Once you have gathered this information about each center in your area, compare your notes and select two or three programs to visit. Don’t let price determine your choice at this stage. Cost may make a big difference in your final decision, but feel free to visit a more expensive program if it sounds good in other ways. This will give you a standard against which you can compare other centers. Who knows, you might be able to work out a deal on the price or a payment schedule that will allow you some flexibility.
Step 2: Visit the Programs That Meet Your Basic Requirements
The programs you visit will be those that serve children the right age, during the hours you need, with trained caregivers looking after children in reasonably sized groups. The centers’ directors should be happy to have you visit. Sometimes a particular day you propose may be hard for them to accommodate, but in general your request should be welcomed. You also should be able to pick the times of the day for your visit (although you shouldn’t choose nap time). If you sense resistance to your request to visit (at times other than nap time), be wary.
Don’t bring your child on your first visit to the center. You’ll need to observe the action closely and ask questions without also having to keep track of your child. It is also a good idea to visit for at least two time blocks, each lasting about two hours. One good time to observe is when parents are bringing in their children at the beginning of the day. Plan to arrive between 7:30 and 8:00 A.M., and stay into midmorning. If your child is a preschooler (three to five years old), try to observe during both free play and teacherdirected activities.
Another valuable observation time is toward the end of the day, after nap time but before most children have been picked up by their parents. Both children and caregivers are tired after six to eight hours together, so you will be able to see how these providers handle short tempers and low tolerance for frustration.
The following child care center visitation checklist is designed to record all the basic information you need to determine the quality and affordability of the centers you visit. The checklist distinguishes the needs of infants and toddlers from those of three- and four-year-olds.
The checklist gives particular emphasis to the person or people who would have direct responsibility for your child. The “Care Providers” section lists the kinds of behaviors you should see these key people display as they work with children of various ages. The best way to tell whether your child will be valued by the person who will care for him is by watching the caregiver at work with other children. Place yourself in the room where your child would be based. Look at how the care is being provided. Check off the items on the list as you investigate the center.
The physical space in and outside the center is also important. Look carefully at the layout and equipment in the room(s) your child would use and then take a tour through the entire facility. Look also at the outdoor play space. Check off the items and characteristics that you see. Ask questions if something important seems to be missing or in poor repair.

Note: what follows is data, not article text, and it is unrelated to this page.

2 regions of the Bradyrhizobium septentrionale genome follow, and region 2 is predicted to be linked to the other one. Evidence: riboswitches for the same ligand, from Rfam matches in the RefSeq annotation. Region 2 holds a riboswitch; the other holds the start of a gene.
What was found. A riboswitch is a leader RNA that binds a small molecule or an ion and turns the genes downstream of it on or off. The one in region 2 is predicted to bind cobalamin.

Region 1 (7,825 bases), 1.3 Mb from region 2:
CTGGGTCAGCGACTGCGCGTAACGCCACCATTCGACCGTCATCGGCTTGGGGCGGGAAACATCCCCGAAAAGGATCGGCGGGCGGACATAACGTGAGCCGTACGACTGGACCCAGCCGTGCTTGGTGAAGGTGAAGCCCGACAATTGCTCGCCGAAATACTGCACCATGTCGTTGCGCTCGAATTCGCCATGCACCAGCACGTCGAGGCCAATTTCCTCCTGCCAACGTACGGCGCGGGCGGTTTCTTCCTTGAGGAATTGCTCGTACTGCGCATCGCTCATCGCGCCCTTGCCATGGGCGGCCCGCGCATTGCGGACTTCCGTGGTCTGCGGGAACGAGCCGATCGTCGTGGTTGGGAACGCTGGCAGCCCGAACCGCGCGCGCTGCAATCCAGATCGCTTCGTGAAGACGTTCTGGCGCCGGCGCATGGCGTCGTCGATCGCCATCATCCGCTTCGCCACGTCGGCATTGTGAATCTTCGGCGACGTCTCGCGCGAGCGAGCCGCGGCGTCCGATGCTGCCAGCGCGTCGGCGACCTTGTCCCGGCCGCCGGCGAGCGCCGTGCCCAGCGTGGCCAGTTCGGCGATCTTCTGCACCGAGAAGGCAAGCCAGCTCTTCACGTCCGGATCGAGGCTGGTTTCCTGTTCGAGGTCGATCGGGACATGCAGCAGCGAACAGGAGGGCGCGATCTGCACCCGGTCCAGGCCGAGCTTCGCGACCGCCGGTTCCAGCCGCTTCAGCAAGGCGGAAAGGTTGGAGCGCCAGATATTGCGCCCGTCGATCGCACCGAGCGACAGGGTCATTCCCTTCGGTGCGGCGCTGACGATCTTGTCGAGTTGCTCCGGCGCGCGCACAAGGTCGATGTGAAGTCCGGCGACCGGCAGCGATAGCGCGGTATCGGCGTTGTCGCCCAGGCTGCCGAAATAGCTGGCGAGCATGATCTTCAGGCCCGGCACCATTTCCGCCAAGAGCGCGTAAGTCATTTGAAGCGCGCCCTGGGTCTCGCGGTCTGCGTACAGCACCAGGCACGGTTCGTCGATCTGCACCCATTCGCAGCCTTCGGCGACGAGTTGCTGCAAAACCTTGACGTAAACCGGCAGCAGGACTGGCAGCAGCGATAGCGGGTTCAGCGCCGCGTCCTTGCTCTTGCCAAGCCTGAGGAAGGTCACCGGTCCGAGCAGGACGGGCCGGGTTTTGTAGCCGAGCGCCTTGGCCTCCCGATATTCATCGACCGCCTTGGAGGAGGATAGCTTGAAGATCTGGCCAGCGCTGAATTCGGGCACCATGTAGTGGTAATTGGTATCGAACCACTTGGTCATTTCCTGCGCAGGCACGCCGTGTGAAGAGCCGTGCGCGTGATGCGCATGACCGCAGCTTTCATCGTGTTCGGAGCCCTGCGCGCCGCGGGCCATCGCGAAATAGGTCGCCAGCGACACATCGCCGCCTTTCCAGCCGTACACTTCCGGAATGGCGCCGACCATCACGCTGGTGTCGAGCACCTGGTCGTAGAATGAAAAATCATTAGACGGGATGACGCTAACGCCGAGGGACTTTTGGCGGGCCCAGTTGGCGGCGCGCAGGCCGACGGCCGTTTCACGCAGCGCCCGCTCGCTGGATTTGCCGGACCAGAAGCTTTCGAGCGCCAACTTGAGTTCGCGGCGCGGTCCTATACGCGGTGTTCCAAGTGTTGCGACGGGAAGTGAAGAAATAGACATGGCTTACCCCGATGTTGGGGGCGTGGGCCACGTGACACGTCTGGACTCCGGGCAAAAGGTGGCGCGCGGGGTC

Licensing is an important indicator of quality. Make sure it is up to date.
Finally, there is the question of cost. We recommend that you always be willing to pay more if the result will be care of higher quality. Obviously most parents cannot afford to pay more than a certain amount. We urge you to read the fact sheet Paying for Child Care before deciding not to select a program simply because it is too expensive.
Step 3: Talk with Center Directors
The discussion with the director is your chance to follow up on some of the checklist items and get more information on policies and procedures. The director is responsible for meeting state and local regulations, hiring and firing staff, recruiting participating families, creating and balancing the budget, and ensuring the overall quality of the program. This person should be able to answer any questions that came up while you were observing caregivers and provide information about policies and procedures that govern the center and participating families. If she is unable to do so, you should view this as a weakness in the program.
It is important to be organized when you first meet with the director so that you come across as knowledgeable and concerned for your child’s welfare.
In 1997, Mon Cochran joined with Eva Cochran, Coordinator of the Early Childhood Education Degree Program at Tompkins Cortland Community College, to write a parent's guide entitled “Child Care that Works: A Parents' Guide to Finding Child Care,” published by Robins Lane Press. The aim is to provide parents with the information needed to understand quality in child care and find satisfactory child care arrangements.
Under the leadership of Nancy Torp, Senior Extension Educator with Cornell Cooperative Extension, portions of the book have been adapted as fact sheets for Extension educators, parents, and child care providers across New York State.
Reprinted with the permission of Cornell University. © 2008 Cornell University